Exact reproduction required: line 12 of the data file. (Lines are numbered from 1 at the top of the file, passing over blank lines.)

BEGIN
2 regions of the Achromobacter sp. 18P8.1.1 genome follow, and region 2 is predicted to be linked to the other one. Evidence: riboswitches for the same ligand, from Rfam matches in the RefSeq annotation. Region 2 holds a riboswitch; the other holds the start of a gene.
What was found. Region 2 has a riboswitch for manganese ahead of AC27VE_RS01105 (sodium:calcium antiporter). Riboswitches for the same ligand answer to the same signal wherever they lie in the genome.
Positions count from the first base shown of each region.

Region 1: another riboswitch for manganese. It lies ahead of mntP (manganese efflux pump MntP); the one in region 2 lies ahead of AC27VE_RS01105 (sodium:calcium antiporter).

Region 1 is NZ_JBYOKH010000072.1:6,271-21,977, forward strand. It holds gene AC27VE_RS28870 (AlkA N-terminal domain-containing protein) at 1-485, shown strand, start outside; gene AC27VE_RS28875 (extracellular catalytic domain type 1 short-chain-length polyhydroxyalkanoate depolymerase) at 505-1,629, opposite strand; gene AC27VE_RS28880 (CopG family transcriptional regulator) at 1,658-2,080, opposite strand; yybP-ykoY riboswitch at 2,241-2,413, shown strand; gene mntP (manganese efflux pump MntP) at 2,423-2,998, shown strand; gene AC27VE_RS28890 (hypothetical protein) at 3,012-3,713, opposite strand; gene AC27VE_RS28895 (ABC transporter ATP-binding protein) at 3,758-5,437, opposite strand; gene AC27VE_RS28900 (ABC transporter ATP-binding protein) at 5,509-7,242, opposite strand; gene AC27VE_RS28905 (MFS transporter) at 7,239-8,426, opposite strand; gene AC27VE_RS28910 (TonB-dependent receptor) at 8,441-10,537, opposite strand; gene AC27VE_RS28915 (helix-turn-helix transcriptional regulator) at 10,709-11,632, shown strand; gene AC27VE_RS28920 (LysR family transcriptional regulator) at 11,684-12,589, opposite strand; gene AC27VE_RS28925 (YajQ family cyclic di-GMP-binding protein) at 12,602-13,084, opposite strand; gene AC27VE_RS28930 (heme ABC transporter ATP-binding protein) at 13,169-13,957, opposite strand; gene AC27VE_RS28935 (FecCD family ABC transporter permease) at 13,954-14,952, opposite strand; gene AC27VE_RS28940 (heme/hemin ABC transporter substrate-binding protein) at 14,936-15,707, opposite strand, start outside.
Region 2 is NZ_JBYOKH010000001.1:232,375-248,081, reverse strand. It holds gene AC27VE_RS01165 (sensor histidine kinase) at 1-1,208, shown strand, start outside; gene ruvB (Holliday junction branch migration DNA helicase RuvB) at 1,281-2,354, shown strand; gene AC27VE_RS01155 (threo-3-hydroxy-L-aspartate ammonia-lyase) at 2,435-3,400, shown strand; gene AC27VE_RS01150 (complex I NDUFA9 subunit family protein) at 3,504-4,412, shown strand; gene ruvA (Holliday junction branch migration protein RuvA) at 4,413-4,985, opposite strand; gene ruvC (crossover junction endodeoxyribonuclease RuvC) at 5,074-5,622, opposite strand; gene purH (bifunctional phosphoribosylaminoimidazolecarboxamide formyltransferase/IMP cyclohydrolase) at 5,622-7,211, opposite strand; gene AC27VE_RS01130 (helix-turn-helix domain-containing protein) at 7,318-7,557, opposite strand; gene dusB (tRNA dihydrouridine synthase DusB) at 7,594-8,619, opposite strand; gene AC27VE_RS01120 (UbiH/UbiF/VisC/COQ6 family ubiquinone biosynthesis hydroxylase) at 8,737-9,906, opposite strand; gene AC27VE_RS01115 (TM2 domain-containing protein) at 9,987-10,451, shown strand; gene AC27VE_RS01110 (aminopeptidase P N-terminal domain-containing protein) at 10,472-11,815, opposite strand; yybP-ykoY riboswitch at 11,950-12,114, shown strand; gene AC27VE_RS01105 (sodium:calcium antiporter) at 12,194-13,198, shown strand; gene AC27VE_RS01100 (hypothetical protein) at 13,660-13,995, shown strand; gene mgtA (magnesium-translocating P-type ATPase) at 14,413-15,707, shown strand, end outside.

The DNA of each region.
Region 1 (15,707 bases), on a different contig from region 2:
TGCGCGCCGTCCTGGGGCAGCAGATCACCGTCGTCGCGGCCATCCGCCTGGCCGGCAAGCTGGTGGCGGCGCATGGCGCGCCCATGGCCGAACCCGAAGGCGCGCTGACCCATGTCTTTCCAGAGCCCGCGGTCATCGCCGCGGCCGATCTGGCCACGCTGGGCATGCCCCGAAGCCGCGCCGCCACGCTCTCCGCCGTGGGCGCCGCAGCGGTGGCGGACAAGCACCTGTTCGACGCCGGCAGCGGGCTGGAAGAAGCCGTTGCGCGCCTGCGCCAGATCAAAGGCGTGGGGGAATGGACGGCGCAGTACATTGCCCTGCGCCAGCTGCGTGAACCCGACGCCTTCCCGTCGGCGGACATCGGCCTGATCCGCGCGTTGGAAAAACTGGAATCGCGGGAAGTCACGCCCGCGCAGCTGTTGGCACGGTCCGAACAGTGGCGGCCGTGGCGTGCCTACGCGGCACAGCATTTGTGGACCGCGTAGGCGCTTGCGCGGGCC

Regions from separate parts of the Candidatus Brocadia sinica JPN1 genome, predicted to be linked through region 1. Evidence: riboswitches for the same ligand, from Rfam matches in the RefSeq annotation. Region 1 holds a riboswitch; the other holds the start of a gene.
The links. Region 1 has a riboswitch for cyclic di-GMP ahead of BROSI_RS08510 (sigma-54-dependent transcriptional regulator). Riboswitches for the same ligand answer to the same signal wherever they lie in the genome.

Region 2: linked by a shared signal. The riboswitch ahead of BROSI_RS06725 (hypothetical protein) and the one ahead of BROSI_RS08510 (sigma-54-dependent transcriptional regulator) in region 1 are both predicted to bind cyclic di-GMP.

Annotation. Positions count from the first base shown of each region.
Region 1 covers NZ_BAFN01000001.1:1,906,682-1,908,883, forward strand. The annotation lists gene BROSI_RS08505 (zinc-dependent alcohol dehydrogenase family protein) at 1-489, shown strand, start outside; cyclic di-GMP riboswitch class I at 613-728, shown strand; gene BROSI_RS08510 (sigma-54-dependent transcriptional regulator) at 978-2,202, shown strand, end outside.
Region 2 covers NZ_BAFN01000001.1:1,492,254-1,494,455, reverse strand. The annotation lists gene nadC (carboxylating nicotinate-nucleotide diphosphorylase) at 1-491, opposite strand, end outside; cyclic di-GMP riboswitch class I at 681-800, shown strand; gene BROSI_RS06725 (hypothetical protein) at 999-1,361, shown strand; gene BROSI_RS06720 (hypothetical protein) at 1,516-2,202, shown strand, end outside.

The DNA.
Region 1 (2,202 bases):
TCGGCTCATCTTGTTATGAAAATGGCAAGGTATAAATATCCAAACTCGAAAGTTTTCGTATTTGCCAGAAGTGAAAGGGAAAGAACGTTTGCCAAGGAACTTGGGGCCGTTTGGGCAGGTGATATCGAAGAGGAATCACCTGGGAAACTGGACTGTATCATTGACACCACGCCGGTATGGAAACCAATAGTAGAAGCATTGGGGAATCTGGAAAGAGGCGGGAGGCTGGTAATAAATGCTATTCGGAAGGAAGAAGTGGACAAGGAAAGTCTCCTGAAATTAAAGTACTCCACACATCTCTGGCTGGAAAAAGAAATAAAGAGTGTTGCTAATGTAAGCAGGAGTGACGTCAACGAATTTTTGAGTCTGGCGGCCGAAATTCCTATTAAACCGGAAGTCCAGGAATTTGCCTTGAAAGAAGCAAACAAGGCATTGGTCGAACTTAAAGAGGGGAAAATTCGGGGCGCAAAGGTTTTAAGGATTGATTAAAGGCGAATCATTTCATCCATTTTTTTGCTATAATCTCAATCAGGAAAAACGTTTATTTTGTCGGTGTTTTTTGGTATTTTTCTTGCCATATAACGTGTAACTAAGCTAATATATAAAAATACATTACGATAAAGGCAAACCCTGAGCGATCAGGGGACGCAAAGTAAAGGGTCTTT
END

Region 2: linked by a shared signal. The riboswitch ahead of BROSI_RS06725 (hypothetical protein) and the one ahead of BROSI_RS08510 (sigma-54-dependent transcriptional regulator) in region 1 are both predicted to bind cyclic di-GMP.